Limericks, Rated G


A BLT is tomato,
With bacon, lettuce and mayo,
But to old-fashioned Sioux,
No meat compares to
The “pork of the plains” buffalo.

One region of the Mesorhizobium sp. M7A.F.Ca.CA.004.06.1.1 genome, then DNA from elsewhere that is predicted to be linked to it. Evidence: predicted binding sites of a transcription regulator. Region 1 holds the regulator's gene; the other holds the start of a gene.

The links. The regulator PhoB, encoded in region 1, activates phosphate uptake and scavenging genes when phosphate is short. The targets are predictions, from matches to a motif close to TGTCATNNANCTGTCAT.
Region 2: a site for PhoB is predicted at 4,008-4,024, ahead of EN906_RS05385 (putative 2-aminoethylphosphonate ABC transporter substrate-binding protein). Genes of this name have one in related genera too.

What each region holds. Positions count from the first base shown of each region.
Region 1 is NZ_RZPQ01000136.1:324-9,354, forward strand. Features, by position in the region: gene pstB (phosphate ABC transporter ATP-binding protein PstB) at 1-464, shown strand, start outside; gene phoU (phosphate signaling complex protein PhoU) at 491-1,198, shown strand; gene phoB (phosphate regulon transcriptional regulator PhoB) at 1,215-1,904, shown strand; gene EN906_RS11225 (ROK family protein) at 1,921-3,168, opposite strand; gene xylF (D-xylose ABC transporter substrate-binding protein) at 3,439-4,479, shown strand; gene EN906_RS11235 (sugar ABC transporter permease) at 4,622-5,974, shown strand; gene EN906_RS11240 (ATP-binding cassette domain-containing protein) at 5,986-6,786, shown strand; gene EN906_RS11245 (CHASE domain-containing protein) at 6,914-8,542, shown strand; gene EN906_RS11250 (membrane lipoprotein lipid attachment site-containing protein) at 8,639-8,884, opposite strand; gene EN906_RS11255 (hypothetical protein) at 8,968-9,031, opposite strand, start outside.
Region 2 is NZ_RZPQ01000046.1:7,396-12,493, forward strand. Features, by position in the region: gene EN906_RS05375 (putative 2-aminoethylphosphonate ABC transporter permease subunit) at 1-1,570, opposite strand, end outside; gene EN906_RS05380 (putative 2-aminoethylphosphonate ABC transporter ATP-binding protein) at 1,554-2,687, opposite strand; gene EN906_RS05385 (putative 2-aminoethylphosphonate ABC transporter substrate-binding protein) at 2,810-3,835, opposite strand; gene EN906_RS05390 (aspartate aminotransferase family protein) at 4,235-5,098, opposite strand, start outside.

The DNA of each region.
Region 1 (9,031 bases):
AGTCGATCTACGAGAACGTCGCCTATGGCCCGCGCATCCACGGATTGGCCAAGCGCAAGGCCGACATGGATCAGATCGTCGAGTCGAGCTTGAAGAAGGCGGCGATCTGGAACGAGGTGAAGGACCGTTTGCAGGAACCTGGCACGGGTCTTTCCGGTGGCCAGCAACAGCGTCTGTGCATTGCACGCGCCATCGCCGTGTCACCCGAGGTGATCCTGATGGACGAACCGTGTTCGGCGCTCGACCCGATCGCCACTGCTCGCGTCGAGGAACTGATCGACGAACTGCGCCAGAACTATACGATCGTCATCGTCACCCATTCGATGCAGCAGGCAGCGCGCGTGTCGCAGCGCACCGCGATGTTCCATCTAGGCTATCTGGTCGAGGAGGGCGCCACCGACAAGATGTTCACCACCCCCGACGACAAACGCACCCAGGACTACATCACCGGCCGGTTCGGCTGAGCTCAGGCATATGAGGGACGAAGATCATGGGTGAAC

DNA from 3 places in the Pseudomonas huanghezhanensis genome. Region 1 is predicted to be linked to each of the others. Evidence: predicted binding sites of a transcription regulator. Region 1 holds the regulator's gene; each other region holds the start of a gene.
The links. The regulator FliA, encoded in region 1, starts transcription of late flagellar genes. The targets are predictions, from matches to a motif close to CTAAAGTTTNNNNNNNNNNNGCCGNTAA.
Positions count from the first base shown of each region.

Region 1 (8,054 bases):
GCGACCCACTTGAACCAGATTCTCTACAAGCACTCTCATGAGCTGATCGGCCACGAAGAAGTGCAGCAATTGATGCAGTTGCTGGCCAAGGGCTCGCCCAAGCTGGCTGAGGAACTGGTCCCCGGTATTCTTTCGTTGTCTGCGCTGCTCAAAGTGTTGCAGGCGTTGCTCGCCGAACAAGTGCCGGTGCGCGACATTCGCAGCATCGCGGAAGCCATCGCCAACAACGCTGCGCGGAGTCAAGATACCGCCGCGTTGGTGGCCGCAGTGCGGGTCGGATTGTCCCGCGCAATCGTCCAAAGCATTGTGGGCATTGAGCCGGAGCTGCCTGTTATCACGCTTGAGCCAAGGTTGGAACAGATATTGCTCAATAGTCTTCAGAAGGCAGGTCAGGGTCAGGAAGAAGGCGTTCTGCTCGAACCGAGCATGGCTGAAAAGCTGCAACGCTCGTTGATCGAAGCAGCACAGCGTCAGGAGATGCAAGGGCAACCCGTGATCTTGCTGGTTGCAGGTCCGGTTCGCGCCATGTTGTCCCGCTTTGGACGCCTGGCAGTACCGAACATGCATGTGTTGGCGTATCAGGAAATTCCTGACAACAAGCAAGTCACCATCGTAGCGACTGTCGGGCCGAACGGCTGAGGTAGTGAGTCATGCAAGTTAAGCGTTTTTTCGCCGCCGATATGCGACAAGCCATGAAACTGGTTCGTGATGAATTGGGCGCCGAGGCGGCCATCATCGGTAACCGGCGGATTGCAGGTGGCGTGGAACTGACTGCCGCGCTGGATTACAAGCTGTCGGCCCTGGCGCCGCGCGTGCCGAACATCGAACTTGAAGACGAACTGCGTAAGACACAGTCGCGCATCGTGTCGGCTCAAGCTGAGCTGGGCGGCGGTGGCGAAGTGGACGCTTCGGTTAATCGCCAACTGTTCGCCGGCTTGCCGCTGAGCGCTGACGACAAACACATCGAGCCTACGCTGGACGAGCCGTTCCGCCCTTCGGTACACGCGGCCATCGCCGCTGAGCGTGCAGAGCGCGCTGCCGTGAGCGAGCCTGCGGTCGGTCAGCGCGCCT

The American buffalo (Bison bison) is a large North American bovine that’s related to other buffalos, cattle, yaks and certain antelopes. Also known as bison, they can grow taller at the shoulder than an adult human and weigh up to a metric ton. Their average lifespan is around 20 years. They once roamed the continent in vast herds—numbering perhaps 60 million—from upper Mexico, across the U.S. and far north into Canada. They served as a primary food source for native Americans of the Great Plains, such as the Sioux, Comanche, Arapaho and Cheyenne. When Europeans moved en masse westward in the nineteenth century, they used firearms to hunt bison on an unprecedented scale. By 1900, the buffalo teetered on the edge of extinction, with a population of only 300. Today, on public and private lands, they number around 530,000, thanks to over 100 years of conservation. However, the old population bottleneck resulted in a lack of diversity, which has impacted the resiliency of the genome. Though in the same sub-family as domesticated cattle, they are a different genus. Interbreeding over time has reduced the distinctly bison bloodline to some mere 15,000 specimens.

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